In addition to prayers said by our friends for the ceremony we each said the usual Bahá’í marriage vow: “We will all verily abide by the will of God.” That was sufficient for me. All I wanted to do in my life was to abide by the will of God, and that covered our marriage as well.

After we married, we lived in a Northern suburb of Chicago, Glencoe. I was elected Secretary of the Spiritual Assembly of the Bahá’ís of Glencoe so I had to do administrative tasks. I was very nervous and didn’t know how to manage, but because Philip had had a lot of experience in the Faith and its administration he was on hand to help me. I grew to enjoy my work as secretary and to look forward to meetings where I could share minutes and keep a record. Being secretary was good training which enabled me to be more organised in every area of life.

I particularly enjoyed my experience of meeting Hand of the Cause, Bill Sears, who was a friend of my husband. I remember driving Bill Sears from Chicago to Milwaukee on one occasion and during the drive he talked about how if we admire a virtue we needed to act as if we already had it, and he said that if we continue to do that, we eventually would have it.

We both wanted to pioneer. Philip had hoped for Africa or the Philippines. However the NSA requested that we go to Ireland which needed pioneers because the name O’Brien and Philip’s Irish ancestry would help us to fit in. We pioneered to Ireland in 1966 which was a thrilling and adventurous thing to do. We wanted to have a family and to serve the Faith, and were happy to do it there. I will never forget the view outside Cobh, in Cork, when we arrived by ship with 17 pieces of luggage and two dogs. The various shades of green of all the fields were just beautiful and we were enchanted with the island that was to be our home.

I remember when David Hofman, who had been a member of the Universal House of Justice, came to spend some time in Ireland because he was writing a book about George Townshend who had been a Church of Ireland minister in Dublin and later became a Bahá’í. I enjoyed driving David around while he was there. One time, he told me that he liked me because I had the appropriate degree of irreverence! I loved that – I think he was really noticing my sense of humour which even I didn’t recognise at the time.

I have been on pilgrimage to Haifa on three occasions. My first pilgrimage was in November 1966. I was pregnant with my first child. In those days there were usually about 10 – 12 Western pilgrims and about the same number of Eastern pilgrims on any pilgrimage. We, the Western pilgrims, stayed in a little building very near to the original Pilgrim House at the World Centre. The Eastern pilgrims stayed elsewhere. We were guests at the World Centre for nine nights. Also in those days we were all invited to spend two nights living in the Mansion of Bahjí. What a wonderful experience that was. The Western pilgrims all went together and on other days the Eastern pilgrims had their two nights there. The Eastern and Western pilgrims were separated for those two nights because the beautiful House of Bahjí could only accommodate a small group of people. What a privilege it was to be able to sleep in that wonderful house. In fact the practice of inviting pilgrims to sleep for two nights in Bahjí stopped very soon after we were on that pilgrimage.

When we visited the Shrine of Bahá’u’lláh we were guided into the Shrine and we gathered around the inner garden of wonderful plants that lived successfully under a large skylight. The place where the remains of Bahá’u’lláh were buried was off to the side in another room that we saw from the room with the garden. We all sat on the beautiful Persian rugs which surrounded that garden. We were invited to spend time there in the quiet peaceful atmosphere so I got out my prayer book and read some prayers. Whilst there I felt such a strong presence of love and light that I knew that in that place I could do my best work. I also knew that it was a feeling I would never forget. I felt enthralled and uplifted as if my life had meaning and purpose and was truly worth living as well as I could.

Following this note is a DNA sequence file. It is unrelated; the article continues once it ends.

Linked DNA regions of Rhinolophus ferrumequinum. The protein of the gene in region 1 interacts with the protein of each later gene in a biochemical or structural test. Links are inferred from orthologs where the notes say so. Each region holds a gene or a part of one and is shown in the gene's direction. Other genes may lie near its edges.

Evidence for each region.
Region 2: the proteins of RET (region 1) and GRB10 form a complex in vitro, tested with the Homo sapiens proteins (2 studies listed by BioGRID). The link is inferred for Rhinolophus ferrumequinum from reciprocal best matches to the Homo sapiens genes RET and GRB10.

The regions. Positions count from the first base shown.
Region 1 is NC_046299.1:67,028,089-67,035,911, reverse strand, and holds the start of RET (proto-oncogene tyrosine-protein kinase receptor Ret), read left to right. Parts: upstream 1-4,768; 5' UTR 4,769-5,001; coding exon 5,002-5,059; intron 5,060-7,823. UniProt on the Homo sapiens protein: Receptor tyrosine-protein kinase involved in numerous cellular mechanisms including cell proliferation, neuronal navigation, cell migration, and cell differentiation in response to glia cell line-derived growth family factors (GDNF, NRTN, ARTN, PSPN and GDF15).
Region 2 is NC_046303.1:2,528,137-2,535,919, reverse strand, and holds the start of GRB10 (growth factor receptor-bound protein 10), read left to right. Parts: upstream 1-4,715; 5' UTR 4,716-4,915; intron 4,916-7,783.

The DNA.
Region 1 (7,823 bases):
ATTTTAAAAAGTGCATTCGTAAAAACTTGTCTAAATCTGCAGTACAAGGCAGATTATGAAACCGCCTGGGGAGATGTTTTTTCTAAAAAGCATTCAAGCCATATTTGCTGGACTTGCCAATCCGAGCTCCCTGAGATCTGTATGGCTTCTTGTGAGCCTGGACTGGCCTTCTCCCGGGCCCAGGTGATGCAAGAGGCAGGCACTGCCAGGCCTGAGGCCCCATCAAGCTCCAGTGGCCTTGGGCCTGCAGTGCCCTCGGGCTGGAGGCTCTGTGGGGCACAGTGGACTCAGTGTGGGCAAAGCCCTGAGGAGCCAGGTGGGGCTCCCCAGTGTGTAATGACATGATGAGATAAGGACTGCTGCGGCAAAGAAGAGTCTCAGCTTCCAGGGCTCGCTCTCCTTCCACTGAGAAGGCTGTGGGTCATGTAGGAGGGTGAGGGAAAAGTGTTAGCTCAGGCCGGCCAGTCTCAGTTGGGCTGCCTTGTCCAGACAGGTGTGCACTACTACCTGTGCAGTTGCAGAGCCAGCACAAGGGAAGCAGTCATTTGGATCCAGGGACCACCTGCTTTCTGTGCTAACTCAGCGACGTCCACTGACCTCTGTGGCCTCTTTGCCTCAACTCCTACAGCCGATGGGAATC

On the first night in the house at Bahjí, I woke up in the middle of the night and walked out of my room. In that deep and dark silence, I stood in the common area between the various bedrooms filled with sleeping pilgrims. The only sounds were those of the breeze knocking against the windows from time to time and I felt that I wanted to go to sit briefly in the room that Bahá’u’lláh had occupied when he lived in that wonderful house.

I went in there and knelt on the floor in a worshipful position and read one of my favourite prayers, The Tablet of Ahmad. I was aware of the powerful energy in the room. I felt that the tiny foetus in my womb was also imbibing the Divine energy which I hoped would enable that child to be a valued contributor to the life of planet earth after he/she grew and developed. It was such a meaningful and ‘pregnant’ time for me in so many ways. I felt my Faith sustained and enhanced and even though I was terribly shy, filled with doubts and fears about my own abilities, something deep inside of me was strengthened and confirmed by having that experience then.

Nearly two years after that in August of 1968, we again went to the World Centre via Palermo, Sicily. This was to attend an International Conference celebrating the arrival of Bahá’u’lláh in the Holy Land just 100 years before. It was the hottest time of year both in Palermo and in Israel, and I had just given birth to a beautiful baby girl five weeks before we left. When I think of it now, I wonder how I could even make such a journey with a new baby and a son of 1½ years. Well it happened and we did it. We took a friend with us who could help to look after me and the children. In Palermo I mostly stayed in the place where we were living for a few days because I was tired and needed to be on hand to feed the baby. Philip went out to take part in some of the activities and my friend and I looked after the children.